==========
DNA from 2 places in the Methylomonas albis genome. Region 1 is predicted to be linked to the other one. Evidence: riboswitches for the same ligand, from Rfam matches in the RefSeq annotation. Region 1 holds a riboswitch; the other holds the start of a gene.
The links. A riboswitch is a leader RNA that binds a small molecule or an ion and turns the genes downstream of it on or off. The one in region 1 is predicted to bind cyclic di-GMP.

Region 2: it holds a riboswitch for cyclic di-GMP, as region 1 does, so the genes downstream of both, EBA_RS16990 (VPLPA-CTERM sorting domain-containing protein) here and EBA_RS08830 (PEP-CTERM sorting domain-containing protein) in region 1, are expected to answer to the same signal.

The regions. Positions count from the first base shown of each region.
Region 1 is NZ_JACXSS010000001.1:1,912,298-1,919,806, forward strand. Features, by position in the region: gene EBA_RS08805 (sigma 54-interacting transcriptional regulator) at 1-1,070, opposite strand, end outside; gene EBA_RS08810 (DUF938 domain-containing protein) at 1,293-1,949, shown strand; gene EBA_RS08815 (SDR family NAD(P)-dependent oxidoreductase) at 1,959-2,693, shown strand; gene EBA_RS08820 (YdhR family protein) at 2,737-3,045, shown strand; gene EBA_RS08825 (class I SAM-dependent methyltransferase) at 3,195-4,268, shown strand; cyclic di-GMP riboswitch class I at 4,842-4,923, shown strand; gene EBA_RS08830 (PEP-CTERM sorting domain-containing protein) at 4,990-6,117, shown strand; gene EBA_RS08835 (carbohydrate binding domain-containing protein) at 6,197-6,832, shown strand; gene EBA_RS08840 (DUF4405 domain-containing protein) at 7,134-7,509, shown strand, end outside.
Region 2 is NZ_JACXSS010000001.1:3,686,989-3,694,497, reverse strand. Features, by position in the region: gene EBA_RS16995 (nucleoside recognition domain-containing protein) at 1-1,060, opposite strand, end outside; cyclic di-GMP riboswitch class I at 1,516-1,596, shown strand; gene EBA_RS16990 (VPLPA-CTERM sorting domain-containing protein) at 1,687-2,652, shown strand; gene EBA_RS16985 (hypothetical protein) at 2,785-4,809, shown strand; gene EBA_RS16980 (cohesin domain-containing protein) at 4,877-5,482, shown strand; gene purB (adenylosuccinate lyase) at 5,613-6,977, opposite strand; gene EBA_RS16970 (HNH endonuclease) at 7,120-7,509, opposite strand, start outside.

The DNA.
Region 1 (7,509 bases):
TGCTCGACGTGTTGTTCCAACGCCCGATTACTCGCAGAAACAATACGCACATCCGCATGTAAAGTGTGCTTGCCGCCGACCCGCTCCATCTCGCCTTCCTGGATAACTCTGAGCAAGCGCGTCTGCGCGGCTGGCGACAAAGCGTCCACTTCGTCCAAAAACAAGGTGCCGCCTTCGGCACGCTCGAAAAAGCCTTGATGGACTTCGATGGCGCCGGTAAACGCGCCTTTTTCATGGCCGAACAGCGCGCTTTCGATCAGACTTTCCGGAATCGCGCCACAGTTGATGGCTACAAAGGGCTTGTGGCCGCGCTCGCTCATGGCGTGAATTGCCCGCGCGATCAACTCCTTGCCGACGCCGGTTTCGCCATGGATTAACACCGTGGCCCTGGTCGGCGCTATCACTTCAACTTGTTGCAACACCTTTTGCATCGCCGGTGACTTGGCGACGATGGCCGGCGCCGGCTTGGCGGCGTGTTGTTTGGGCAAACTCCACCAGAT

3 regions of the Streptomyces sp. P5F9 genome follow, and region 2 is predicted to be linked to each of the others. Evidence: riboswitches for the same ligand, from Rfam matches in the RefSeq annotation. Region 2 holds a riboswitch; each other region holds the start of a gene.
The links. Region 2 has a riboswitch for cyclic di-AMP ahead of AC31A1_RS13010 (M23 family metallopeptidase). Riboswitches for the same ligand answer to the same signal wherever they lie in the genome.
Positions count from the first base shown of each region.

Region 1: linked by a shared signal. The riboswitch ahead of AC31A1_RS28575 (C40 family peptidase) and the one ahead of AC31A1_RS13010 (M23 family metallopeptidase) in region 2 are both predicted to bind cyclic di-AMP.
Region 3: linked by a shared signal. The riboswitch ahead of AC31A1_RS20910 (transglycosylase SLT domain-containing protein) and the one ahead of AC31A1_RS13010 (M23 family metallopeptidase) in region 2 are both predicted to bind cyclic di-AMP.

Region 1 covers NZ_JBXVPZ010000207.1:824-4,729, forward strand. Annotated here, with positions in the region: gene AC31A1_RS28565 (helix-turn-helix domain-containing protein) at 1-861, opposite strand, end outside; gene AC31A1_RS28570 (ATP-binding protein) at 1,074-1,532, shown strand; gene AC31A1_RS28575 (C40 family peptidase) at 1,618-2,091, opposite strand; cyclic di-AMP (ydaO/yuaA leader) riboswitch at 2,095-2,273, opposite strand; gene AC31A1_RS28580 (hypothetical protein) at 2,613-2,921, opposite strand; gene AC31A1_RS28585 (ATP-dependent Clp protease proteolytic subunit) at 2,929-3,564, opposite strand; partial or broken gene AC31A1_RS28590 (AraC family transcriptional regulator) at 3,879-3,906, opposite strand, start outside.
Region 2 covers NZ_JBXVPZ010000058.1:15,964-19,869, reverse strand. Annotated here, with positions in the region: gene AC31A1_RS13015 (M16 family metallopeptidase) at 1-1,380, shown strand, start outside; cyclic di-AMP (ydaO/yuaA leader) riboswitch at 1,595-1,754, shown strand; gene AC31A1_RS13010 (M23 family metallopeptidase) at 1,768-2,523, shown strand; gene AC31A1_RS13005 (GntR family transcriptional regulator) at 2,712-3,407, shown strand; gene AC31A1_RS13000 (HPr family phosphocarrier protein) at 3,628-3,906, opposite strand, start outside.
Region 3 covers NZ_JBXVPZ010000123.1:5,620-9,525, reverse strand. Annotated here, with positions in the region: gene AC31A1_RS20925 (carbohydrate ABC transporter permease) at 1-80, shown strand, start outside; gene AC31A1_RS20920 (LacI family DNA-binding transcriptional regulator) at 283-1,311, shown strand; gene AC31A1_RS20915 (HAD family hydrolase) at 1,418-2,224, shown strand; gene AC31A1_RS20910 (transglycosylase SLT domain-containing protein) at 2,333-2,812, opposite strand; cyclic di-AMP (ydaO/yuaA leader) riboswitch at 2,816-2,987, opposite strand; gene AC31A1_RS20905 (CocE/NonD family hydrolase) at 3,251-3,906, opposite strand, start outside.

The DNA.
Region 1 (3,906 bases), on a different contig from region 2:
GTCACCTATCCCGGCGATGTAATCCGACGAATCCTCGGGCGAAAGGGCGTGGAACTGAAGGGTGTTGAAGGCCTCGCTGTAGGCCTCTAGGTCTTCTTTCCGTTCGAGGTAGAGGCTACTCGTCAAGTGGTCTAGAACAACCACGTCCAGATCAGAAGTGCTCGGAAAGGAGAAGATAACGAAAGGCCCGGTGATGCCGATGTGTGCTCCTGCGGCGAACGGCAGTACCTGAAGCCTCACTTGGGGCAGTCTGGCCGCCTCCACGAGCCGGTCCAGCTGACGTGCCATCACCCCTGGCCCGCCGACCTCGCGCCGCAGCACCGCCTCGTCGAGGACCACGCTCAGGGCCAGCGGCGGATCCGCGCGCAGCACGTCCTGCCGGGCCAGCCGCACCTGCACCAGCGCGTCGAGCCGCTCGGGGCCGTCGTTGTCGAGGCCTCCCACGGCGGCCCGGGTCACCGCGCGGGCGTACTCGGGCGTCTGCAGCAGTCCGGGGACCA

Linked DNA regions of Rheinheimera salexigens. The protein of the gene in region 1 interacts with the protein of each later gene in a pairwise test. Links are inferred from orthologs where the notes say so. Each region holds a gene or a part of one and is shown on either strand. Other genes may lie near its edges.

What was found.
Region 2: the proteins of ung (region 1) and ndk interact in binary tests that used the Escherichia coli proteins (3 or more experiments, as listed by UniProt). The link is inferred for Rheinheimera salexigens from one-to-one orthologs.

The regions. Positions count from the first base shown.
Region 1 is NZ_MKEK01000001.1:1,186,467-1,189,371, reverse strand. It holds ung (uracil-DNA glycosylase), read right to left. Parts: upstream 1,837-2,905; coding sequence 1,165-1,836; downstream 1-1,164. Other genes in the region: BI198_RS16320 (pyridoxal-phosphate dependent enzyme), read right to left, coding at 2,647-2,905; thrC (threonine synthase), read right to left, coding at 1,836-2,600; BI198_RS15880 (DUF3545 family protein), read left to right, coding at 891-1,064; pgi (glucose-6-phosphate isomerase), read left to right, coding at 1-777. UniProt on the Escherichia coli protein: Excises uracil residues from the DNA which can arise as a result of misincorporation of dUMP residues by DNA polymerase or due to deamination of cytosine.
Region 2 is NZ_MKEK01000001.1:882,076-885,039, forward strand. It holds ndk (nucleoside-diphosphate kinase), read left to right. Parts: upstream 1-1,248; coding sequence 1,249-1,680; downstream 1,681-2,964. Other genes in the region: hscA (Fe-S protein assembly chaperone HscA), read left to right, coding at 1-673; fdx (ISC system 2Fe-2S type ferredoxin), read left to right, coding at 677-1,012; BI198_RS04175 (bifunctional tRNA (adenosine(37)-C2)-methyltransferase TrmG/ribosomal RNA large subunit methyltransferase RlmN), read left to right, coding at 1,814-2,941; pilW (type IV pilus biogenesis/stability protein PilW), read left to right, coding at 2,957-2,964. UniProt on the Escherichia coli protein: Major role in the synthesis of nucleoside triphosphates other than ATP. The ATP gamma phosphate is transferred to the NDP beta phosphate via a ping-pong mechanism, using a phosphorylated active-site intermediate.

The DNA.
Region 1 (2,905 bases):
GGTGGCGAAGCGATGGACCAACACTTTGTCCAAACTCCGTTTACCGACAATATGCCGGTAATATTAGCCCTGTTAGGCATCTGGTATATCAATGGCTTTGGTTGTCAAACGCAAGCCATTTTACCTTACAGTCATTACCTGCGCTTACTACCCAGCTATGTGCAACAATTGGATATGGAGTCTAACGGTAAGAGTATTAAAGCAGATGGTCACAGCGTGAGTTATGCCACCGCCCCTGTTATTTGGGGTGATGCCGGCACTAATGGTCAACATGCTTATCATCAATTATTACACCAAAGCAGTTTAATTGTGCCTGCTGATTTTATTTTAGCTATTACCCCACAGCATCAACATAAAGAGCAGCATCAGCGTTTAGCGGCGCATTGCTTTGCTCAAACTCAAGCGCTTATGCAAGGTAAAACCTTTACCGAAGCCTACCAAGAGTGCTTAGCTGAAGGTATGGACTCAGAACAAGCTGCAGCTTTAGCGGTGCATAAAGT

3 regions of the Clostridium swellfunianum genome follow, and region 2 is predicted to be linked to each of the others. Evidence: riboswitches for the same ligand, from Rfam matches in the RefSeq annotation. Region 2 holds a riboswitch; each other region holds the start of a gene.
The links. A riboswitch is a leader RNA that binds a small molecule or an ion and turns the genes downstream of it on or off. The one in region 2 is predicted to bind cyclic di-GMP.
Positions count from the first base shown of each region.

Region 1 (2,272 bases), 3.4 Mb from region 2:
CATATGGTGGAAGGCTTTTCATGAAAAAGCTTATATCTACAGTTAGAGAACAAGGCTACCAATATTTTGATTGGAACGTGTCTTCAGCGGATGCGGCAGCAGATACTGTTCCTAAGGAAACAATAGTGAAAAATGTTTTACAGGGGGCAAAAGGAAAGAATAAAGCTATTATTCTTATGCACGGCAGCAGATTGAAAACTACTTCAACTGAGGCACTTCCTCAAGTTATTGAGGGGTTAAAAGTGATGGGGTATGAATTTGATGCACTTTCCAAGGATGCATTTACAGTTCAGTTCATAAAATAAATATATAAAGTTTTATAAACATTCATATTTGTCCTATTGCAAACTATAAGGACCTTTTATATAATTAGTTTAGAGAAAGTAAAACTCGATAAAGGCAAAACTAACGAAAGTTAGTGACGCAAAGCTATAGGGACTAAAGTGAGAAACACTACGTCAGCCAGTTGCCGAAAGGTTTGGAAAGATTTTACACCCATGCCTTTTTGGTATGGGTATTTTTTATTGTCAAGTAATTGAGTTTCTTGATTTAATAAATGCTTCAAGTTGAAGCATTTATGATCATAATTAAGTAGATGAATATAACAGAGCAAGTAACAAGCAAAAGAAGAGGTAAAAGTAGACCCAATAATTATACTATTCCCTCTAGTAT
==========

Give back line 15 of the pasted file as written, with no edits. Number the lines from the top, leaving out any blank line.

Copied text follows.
Region 1 covers NZ_JBXVPZ010000207.1:824-4,729, forward strand. Annotated here, with positions in the region: gene AC31A1_RS28565 (helix-turn-helix domain-containing protein) at 1-861, opposite strand, end outside; gene AC31A1_RS28570 (ATP-binding protein) at 1,074-1,532, shown strand; gene AC31A1_RS28575 (C40 family peptidase) at 1,618-2,091, opposite strand; cyclic di-AMP (ydaO/yuaA leader) riboswitch at 2,095-2,273, opposite strand; gene AC31A1_RS28580 (hypothetical protein) at 2,613-2,921, opposite strand; gene AC31A1_RS28585 (ATP-dependent Clp protease proteolytic subunit) at 2,929-3,564, opposite strand; partial or broken gene AC31A1_RS28590 (AraC family transcriptional regulator) at 3,879-3,906, opposite strand, start outside.